Urinary Incontinence: Take Back Control

Posted on: May 7th, 2018

Dr. Bela Kudish

When you tell your friends and family “don’t make me laugh,” are you someone who really means it? Or, do you dread coughing or sneezing too hard, or being too far away from a bathroom in case the urge to go becomes overwhelming? Many women experience loss of bladder control as they age, for a variety of reasons. The condition can range from mild urinary leaking to uncontrollable wetting, and can affect anyone, although it becomes more common with age. One in three women is likely to experience urinary incontinence at some point in their lifetimes.

“Urinary incontinence can seem like an embarrassing problem, but it’s not an uncommon one, especially for women over the age of 50,” says Dr. Bela Kudish, founder of Florida Hospital Medical Group’s Urogynecology Center for Women. “For most women, the loss of bladder control begins with childbirth/childbearing resulting in weakening of the supports and muscles around the urethra and bladder. As we age the bladder muscles may also become too weak or too active.”

How does it happen?

Of course, you know the function of the bladder is to store urine until you find an appropriate time and place to urinate. A normal bladder acts like a reservoir and can hold around two cups of urine. The muscles of the bladder wall remain relaxed while the bladder fills. When it’s full, it signals your brain to head to the bathroom. When you urinate, the bladder empties through the urethra, where three sets of muscles – the internal and external sphincters and the pelvic floor muscles — work together like a dam, keeping urine in the bladder between trips to the bathroom.

“When you urinate normally, the brain signals the bladder to squeeze urine out and signals the sphincters to relax so the ‘dam’ can open and urine can flow out,” says Dr. Kudish.  “Incontinence occurs when the signals between the brain and the bladder get crossed, or the sphincters do not squeeze strongly enough, or both. The bladder muscle may contract too much or not enough. If the sphincter muscles or the nerves controlling them are damaged, it may mean the sphincter muscles are functioning poorly.” These issues can be exacerbated, Dr. Kudish says, by factors unique to women, such as pregnancy, childbirth, obesity, pelvic organ prolapse, or hormonal changes.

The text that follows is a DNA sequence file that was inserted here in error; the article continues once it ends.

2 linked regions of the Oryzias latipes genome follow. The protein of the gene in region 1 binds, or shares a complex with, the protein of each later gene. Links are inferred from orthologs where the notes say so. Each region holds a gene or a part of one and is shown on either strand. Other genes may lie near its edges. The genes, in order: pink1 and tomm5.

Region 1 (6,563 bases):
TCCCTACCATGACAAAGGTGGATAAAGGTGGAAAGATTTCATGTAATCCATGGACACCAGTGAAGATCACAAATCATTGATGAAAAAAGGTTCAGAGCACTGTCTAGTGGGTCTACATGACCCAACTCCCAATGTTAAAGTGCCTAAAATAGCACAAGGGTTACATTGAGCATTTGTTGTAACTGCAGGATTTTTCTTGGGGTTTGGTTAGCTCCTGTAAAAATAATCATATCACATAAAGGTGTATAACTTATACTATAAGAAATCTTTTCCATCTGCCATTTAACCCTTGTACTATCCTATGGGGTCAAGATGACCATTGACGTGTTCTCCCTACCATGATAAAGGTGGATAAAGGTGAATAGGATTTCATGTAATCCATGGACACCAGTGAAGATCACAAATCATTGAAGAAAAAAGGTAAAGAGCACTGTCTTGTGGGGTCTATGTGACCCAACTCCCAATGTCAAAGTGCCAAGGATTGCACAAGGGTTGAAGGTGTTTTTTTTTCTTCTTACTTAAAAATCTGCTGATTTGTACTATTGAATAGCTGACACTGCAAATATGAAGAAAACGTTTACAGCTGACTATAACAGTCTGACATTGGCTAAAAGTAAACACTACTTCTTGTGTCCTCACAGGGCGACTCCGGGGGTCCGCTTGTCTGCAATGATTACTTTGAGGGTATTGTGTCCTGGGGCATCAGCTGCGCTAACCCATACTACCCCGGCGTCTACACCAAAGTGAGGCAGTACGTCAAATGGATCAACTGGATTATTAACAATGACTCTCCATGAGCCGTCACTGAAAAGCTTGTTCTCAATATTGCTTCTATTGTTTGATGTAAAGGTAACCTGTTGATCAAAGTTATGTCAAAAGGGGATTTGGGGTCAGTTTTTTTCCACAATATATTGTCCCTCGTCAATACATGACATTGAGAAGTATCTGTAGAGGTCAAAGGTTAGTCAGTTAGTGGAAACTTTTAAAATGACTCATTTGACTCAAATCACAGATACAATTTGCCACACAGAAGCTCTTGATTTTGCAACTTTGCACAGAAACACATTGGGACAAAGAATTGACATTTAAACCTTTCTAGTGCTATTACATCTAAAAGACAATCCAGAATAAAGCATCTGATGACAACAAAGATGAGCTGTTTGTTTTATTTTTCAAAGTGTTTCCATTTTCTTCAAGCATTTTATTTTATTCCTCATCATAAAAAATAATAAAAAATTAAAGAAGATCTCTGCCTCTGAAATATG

What’s your type?

There are several types of urinary incontinence, including:

Stress incontinence: This is the most common type of incontinence in women, after delivering kids, in their 20s and 30s and occurs when there is the leakage of urine during exercise, coughing, sneezing, lifting heavy objects, laughing, or other body movements that put pressure on the bladder.

Urge incontinence: This type of urinary incontinence usually presents later in life. It is characterized by the inability to hold urine long enough to make it to the bathroom and is often found in women as we age and those of us with conditions such as stroke, dementia, multiple sclerosis, Parkinson’s disease and diabetes.

Mixed incontinence: This is a combination of urge and stress incontinence, and is more common among older women.

There is hope.

Advancements in urogynecology — a women’s health subspecialty focusing on disorders of the female pelvic floor such as pelvic organ prolapse, incontinence, constipation and painful intercourse – mean improved outcomes for women dealing with these disorders. Depending on the underlying cause of the urinary incontinence, treatments could include medications, therapeutic bulking injections, nerve stimulation, acupuncture-like therapy, and a range of minimally invasive surgical solutions. “It’s not like when your mother and grandmother were going through this,” Dr. Kudish says. “Today, there are more treatments for urinary incontinence than ever before — everything from exercises that can be performed at home to drug therapies and surgeries. Using these advanced techniques, a urogynecologist can diagnose your condition and help restore your quality of life.”

About Dr. Kudish

Bela Kudish, MD, FACOG, FPMRS, helps lead the Urogynecology Center for Women, a flagship medical practice. She is board-certified and fellowship-trained in urogynecology and offers a multidisciplinary approach for pelvic floor disorders. For more information, visit UrogynOrlando.com or call 407-357-0688.